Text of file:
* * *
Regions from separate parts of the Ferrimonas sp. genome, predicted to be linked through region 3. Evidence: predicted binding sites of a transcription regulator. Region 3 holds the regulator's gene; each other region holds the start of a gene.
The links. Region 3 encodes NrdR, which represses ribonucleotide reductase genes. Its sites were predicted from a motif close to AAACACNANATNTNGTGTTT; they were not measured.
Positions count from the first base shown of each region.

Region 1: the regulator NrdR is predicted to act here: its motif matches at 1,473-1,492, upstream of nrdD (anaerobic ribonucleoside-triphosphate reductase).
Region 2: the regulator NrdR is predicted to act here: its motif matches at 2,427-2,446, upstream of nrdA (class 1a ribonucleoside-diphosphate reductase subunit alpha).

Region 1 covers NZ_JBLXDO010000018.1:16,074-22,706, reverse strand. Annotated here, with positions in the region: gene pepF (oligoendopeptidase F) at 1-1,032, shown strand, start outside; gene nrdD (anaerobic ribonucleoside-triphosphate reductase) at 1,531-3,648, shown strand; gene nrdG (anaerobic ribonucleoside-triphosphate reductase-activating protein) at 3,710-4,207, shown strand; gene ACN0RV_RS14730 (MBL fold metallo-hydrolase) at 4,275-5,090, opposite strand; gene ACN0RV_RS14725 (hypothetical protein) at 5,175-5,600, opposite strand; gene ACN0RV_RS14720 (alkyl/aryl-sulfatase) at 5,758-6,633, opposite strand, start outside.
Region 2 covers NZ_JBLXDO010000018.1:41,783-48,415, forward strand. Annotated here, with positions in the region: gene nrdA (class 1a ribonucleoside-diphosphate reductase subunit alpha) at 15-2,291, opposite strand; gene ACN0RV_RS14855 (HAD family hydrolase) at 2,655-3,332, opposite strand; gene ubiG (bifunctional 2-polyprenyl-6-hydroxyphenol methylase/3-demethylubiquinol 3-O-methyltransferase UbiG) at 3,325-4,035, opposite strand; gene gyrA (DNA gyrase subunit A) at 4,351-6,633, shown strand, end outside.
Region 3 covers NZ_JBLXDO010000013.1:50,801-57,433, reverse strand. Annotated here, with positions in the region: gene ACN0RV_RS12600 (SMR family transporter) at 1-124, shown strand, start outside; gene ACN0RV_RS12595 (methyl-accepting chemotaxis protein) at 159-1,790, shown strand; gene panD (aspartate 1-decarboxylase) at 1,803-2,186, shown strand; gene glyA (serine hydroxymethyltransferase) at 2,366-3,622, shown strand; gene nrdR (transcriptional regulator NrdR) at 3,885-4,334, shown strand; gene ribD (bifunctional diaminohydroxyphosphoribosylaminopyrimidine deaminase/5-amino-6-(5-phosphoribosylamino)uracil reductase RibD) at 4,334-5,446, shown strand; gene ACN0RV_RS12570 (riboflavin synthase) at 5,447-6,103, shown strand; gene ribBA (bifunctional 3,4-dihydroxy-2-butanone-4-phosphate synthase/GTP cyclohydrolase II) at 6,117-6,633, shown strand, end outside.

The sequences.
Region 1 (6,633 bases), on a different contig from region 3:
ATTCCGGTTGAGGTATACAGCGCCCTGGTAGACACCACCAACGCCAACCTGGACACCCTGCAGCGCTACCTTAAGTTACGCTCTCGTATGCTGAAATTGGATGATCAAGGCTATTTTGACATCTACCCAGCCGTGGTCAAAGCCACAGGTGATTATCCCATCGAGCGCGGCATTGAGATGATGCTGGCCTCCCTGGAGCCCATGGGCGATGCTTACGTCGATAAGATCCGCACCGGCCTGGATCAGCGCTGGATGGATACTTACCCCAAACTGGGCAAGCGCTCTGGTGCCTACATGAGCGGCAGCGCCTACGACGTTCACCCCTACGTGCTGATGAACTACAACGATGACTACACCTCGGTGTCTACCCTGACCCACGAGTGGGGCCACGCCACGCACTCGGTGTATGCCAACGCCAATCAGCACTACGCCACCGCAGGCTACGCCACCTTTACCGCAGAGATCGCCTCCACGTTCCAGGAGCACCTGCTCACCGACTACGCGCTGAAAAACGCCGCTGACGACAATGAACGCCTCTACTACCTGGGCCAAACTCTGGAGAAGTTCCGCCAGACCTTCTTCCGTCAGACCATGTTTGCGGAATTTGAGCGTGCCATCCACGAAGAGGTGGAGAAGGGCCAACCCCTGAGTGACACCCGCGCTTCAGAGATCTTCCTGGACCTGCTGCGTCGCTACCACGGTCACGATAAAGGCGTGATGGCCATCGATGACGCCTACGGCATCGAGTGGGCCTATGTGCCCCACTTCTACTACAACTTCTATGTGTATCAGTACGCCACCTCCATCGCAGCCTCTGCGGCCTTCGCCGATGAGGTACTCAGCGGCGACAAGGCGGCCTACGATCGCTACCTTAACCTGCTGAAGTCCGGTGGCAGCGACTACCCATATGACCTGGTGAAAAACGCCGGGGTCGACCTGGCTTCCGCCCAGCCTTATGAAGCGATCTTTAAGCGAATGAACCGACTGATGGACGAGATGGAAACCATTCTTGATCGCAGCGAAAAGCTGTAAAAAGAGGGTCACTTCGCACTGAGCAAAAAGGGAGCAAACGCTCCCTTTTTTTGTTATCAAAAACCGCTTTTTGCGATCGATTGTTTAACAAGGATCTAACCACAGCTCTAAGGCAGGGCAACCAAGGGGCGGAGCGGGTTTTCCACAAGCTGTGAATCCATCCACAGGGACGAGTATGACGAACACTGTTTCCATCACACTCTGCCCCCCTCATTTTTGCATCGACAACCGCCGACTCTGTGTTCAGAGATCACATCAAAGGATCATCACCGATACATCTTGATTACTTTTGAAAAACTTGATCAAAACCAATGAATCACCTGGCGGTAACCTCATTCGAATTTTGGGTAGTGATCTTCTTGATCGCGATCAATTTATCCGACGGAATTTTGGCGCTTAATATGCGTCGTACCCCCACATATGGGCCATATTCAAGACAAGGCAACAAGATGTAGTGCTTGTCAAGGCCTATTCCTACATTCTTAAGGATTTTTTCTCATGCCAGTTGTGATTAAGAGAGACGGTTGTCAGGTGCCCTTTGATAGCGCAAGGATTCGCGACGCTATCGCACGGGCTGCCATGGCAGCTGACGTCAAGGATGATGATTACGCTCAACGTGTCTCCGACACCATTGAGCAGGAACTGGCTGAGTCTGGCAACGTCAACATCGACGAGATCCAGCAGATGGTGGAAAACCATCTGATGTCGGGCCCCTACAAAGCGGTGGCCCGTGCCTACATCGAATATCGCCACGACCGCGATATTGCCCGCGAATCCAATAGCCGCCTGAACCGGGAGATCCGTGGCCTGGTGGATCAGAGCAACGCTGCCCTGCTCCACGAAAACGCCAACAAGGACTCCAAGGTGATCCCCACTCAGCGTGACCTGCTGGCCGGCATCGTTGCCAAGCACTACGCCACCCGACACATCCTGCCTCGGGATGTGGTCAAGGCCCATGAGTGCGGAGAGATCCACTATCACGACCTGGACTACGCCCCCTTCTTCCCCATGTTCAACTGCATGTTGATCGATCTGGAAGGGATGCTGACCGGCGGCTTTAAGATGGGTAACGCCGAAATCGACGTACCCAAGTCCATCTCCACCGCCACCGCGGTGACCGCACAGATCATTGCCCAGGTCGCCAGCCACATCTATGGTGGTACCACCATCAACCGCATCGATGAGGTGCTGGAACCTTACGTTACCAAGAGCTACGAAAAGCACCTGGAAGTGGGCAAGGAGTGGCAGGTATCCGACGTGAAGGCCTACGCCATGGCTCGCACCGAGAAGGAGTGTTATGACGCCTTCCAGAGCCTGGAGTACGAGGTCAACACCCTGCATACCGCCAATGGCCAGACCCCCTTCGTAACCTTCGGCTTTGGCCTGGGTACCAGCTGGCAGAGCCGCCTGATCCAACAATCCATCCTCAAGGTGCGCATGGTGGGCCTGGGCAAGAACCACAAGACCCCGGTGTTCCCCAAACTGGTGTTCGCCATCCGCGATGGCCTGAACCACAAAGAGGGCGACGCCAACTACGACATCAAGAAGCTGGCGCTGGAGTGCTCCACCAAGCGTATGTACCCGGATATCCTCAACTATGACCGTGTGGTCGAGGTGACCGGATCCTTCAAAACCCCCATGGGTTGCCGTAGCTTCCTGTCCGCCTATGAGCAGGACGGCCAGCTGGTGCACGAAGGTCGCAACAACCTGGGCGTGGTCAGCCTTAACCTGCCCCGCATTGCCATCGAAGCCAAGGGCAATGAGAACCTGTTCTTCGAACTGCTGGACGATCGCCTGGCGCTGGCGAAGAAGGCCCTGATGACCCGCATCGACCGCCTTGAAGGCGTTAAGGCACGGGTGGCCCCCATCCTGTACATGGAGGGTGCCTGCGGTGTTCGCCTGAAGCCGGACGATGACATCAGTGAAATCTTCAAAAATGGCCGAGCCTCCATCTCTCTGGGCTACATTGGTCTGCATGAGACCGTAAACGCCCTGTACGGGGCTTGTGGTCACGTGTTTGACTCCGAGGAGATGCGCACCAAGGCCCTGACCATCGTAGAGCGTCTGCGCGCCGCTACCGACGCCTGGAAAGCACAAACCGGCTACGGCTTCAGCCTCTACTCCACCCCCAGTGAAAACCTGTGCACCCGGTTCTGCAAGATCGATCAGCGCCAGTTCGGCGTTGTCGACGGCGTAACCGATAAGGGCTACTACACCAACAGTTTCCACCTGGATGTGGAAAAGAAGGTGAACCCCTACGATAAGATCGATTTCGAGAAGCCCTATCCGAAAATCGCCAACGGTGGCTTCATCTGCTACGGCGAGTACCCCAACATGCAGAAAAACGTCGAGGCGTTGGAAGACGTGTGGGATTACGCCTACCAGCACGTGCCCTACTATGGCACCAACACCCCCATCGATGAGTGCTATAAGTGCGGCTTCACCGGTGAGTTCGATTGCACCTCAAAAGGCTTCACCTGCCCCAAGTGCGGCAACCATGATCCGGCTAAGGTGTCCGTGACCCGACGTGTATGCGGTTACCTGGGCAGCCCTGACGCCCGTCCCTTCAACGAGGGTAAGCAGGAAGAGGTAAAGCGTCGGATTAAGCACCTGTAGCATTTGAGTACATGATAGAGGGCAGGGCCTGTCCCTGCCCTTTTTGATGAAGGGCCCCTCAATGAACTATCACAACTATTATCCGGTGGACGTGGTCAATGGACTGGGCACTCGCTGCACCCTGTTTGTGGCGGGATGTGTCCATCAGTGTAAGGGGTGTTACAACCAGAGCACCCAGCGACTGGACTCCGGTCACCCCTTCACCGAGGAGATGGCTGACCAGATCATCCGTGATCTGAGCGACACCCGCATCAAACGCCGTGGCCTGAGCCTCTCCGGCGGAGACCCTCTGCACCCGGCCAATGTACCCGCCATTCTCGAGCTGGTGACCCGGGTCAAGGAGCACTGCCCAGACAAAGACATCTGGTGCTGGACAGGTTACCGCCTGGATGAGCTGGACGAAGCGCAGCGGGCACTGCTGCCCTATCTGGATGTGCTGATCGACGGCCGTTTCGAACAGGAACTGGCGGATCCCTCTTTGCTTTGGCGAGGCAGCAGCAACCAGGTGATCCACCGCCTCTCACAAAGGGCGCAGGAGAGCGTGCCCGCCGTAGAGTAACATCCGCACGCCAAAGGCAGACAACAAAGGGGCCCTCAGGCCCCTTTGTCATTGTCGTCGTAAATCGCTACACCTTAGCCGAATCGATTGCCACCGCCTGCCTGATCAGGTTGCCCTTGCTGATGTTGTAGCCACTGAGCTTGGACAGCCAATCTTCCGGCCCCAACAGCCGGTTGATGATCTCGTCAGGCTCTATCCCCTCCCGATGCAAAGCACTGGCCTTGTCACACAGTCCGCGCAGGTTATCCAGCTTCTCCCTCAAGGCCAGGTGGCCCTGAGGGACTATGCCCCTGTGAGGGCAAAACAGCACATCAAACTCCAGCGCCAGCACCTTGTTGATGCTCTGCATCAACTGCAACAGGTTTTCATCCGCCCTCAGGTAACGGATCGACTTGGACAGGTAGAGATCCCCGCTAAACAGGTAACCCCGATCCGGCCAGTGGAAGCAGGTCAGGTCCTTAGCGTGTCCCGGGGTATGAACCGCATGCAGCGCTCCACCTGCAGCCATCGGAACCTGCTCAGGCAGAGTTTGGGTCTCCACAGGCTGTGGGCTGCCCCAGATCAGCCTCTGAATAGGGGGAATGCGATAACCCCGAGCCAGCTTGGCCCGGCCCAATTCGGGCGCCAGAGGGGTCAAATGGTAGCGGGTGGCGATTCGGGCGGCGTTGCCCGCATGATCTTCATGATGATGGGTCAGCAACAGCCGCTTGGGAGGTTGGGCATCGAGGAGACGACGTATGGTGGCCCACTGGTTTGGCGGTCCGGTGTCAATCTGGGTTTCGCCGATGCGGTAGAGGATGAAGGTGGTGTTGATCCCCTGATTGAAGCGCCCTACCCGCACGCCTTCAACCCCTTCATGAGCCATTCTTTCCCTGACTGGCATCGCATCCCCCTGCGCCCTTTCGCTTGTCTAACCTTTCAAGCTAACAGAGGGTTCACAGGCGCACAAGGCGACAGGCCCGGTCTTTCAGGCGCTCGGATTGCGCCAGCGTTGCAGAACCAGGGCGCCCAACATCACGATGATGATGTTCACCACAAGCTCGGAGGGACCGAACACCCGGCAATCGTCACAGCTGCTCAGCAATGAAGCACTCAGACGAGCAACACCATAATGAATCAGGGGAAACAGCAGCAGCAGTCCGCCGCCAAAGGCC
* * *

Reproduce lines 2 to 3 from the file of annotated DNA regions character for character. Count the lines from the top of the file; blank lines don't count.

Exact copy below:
The links. Region 3 encodes NrdR, which represses ribonucleotide reductase genes. Its sites were predicted from a motif close to AAACACNANATNTNGTGTTT; they were not measured.
Positions count from the first base shown of each region.